The debate over whether to have employees return to the office has been one of the most widely discussed business topics of the past few months. While some point to remote/hybrid work as the new normal—something that employers will simply have to adapt to in order to recruit and retain talent—there is growing support for a return to physical offices from some of the world’s most prominent business leaders and companies.
From former Google CEO Eric Schmidt commenting “I don’t know how you build great management virtually” or Apple CEO Tim Cook describing “the irreplaceable benefits of in-person collaboration,” to Bank of America and Goldman Sachs requiring employees to work 5 days in the office, it’s clear that remote work will not be the new normal for all that some have predicted.
Advocates of work from home models point to benefits such as increased productivity and employee morale. While these may make sense on the surface, a deeper dive into the data captured in the two years since the onset of Covid suggests that work from home may not be right for every employee or team.
Reduces Productivity: A recent Microsoft study found that remote staff work nearly one hour more per day than those who work in office. Taking that statistic alone at face value would certainly support the notion that remote work is good for business. However, many comprehensive research studies have proven that more hours don’t necessarily equate to increased productivity. For example, a Chicago Booth Review study of 10,000 workers revealed that while total hours worked increased by 30 percent for remote workers, overall productivity decreased by 20 percent.
Decreases Collaboration: Despite the rise of remote work tools such as Zoom or Microsoft Teams, Tim Cook’s concerns about collaboration are warranted. A study of more than 60,000 workers published in Journal Nature Human Behavior revealed that remote work led to a 25% decrease in collaboration. The study went on to report that organizational structures became less dynamic leading to silos and isolation.
Increases Burnout: Finally, as it relates to employee morale, remote work arrangements do not have the benefits many point to. A Gallup poll found that fully remote workers experience a significantly higher level of burnout than on-site workers. When you consider that the majority of HR leaders report that burnout is responsible for up to half of annual workforce turnover, this is not something to take lightly.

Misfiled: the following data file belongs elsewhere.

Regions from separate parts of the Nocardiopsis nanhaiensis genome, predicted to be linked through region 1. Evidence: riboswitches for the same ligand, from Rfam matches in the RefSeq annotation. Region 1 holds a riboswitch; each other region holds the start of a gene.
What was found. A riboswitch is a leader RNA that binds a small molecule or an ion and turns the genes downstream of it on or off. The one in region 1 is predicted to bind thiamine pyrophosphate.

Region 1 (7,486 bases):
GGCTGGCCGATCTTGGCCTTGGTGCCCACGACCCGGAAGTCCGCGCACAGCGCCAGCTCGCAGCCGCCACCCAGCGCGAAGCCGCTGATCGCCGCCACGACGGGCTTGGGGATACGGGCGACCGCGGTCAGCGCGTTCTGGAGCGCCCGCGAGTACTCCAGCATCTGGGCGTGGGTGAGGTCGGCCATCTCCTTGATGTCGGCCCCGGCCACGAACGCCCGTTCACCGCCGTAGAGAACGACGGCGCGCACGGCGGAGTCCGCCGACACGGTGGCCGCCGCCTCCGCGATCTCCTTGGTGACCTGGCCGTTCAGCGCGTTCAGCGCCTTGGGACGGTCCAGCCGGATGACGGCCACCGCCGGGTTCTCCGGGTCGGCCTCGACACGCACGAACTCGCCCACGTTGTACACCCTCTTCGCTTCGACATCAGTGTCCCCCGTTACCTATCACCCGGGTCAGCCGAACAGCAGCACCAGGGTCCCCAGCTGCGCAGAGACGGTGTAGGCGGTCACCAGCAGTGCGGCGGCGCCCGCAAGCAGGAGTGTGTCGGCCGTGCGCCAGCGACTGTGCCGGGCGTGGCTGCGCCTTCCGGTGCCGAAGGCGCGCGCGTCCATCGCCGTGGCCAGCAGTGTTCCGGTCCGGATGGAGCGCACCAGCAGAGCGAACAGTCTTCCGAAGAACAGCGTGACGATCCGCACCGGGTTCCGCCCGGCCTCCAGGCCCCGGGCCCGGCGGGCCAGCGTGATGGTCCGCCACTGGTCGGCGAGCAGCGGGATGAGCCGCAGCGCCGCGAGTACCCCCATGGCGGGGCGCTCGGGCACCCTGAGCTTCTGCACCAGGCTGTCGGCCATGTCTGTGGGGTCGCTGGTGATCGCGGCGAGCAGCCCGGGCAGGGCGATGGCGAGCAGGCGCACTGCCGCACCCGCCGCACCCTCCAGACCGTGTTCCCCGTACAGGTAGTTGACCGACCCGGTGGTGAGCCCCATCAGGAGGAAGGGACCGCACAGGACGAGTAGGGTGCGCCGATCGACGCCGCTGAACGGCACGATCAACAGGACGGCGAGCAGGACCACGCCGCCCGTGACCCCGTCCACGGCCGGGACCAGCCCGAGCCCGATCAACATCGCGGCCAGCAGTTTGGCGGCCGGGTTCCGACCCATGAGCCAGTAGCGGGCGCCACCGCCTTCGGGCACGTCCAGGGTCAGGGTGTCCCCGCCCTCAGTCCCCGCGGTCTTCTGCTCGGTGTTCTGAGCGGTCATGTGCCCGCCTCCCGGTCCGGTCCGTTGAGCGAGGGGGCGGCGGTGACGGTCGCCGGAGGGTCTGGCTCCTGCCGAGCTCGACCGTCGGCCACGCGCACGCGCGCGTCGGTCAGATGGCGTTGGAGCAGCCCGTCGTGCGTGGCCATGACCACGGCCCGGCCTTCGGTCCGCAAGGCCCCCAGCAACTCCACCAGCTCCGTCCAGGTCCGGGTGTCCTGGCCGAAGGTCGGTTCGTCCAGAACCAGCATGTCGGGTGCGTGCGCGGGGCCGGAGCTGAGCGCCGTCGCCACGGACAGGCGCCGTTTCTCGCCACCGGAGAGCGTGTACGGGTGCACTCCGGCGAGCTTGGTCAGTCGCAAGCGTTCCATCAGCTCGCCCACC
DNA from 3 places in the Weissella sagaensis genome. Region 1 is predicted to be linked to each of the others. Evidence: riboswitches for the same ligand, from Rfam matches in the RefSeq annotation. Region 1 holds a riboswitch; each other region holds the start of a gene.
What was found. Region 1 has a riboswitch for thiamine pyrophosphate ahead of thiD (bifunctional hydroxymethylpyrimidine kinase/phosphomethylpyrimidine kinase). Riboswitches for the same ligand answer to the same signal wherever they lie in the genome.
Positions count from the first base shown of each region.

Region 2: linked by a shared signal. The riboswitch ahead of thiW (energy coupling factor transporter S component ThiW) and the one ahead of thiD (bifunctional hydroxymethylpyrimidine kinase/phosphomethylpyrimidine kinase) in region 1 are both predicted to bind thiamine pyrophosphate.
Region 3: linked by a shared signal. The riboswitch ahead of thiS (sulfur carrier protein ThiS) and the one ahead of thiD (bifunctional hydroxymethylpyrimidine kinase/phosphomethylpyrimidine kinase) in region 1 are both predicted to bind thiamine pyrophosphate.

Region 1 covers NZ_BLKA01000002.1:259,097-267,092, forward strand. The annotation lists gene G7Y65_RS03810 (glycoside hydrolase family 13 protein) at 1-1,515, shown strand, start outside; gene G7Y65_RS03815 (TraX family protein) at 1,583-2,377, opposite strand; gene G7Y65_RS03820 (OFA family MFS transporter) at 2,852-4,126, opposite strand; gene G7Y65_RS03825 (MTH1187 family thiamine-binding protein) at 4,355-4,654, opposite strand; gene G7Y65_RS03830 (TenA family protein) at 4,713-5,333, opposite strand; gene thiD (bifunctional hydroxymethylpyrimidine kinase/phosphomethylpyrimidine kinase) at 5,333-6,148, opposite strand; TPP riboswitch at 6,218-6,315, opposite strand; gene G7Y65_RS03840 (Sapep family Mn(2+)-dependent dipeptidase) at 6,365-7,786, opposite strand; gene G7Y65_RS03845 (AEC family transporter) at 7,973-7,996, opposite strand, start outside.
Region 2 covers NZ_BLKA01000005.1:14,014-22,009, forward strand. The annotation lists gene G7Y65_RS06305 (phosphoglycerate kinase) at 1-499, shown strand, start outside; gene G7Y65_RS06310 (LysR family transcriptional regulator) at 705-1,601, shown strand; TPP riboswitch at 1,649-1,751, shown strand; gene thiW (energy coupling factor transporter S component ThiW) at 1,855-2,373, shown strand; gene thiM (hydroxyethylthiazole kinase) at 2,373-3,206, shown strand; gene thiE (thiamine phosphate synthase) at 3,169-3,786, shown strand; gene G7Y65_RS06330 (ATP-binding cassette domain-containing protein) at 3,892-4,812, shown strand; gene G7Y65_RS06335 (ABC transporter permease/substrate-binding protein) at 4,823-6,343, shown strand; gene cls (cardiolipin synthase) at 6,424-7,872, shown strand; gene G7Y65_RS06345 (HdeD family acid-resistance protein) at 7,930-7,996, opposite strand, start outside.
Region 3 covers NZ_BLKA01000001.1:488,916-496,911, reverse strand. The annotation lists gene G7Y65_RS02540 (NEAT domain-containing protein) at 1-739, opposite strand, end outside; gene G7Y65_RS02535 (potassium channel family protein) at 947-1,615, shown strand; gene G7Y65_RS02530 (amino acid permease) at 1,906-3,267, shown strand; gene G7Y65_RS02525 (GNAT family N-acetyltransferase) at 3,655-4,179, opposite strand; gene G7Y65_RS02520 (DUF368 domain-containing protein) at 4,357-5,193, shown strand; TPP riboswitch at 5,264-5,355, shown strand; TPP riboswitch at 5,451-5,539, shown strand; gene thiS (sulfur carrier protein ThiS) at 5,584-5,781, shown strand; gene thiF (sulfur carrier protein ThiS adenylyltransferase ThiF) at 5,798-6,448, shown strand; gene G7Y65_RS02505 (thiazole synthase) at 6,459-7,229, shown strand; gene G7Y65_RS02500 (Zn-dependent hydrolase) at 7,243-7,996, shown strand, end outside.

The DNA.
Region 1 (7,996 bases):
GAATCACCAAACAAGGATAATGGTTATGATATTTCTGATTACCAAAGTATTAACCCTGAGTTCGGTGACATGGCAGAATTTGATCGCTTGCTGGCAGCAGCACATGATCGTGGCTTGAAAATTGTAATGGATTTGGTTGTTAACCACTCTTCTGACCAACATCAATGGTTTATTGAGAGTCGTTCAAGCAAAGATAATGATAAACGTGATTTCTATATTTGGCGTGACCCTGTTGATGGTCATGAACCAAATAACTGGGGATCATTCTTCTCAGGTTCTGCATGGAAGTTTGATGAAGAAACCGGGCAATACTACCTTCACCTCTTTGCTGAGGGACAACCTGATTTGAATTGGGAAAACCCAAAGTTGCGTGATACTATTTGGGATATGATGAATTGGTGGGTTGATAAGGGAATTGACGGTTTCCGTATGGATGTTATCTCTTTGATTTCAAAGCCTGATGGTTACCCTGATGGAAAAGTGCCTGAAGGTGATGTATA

Our experience with work from home has been similar to what I’ve heard from other organizations. Initially, we actually saw an increase in productivity. However, once the novelty wore off, we began to see many of the issues mentioned by others that I referenced earlier.
The biggest obstacles for us were the decrease in relationship building between front-line leaders and associates. This is particularly important in our industry, where the relationship and trust-building between an agent and his or her supervisor is extremely critical. Additionally, training was much more difficult. We require a higher level of custom training for our employees than many other industries. While we were able to adapt quickly and implement virtual training thanks to our Business Continuity Plan, we know that in-person, hands-on training works best to master the skills necessary to become a great universal agent.
I’m not here to diminish those companies who are committed to remote or hybrid arrangements for the long term. It may very well work for them. But ultimately, we believe that work from home is not for everyone.
We will continue to offer remote arrangements as a benefit reserved for highly tenured or high-performing individuals who have proven they can be productive. These individuals will have a huge incentive to perform so that they can continue to experience this benefit. We are testing new software that promotes collaboration and team building for work from home employees.
In my experience, a fully remote and isolated environment across the board will not support engagement, transparency, team collaboration and team building. Our clients turn to us for innovation and fresh ideas. In my 30 years of experience, I’ve found no better place for these great ideas to be generated than in person by a group of engaged leaders and employees.